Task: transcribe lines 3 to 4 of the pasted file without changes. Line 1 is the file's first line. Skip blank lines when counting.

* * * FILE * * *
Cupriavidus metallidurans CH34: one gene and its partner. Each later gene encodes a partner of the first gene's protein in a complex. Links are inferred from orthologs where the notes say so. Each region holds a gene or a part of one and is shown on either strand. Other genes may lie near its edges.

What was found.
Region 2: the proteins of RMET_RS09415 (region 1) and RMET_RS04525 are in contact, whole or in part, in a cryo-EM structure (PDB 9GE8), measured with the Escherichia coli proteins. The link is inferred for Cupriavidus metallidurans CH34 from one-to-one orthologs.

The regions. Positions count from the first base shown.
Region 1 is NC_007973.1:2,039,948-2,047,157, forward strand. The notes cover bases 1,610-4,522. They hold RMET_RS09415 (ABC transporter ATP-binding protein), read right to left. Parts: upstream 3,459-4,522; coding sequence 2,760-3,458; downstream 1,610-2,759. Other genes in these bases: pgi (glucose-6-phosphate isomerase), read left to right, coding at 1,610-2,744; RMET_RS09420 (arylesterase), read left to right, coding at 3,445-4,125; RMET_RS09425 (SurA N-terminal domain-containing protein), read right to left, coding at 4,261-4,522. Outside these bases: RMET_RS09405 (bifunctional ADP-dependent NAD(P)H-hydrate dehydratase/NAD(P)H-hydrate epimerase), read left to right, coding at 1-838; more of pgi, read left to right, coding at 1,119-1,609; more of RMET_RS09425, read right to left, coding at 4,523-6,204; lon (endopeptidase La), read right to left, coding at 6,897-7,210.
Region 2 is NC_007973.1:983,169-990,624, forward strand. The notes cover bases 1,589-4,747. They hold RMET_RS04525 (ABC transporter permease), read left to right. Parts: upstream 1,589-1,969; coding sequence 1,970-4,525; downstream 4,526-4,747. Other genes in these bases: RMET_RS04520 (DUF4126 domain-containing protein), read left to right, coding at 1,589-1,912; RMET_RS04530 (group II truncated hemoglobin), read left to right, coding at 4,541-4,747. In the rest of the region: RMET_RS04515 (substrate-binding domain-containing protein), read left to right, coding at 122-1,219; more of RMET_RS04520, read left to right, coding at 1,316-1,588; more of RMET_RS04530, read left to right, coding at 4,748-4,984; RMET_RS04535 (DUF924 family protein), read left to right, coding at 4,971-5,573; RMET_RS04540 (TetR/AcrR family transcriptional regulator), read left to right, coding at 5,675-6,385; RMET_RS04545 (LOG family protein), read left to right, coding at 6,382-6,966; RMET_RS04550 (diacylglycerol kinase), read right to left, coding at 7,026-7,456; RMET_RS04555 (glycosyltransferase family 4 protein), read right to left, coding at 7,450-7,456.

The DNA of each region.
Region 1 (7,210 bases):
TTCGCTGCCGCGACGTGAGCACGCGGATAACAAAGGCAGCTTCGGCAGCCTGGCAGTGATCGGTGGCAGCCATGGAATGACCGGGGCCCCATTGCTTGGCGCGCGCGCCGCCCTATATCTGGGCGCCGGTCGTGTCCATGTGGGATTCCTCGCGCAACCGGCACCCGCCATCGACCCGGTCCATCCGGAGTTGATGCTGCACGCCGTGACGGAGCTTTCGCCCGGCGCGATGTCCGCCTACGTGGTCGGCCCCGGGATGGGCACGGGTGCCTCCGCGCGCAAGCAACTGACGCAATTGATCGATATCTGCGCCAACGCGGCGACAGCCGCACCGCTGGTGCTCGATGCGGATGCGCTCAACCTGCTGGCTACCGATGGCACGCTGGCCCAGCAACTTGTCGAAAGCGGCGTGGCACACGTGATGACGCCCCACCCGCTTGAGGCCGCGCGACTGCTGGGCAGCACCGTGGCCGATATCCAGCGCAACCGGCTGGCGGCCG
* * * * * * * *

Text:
Region 2: the proteins of RMET_RS09415 (region 1) and RMET_RS04525 are in contact, whole or in part, in a cryo-EM structure (PDB 9GE8), measured with the Escherichia coli proteins. The link is inferred for Cupriavidus metallidurans CH34 from one-to-one orthologs.

The regions. Positions count from the first base shown.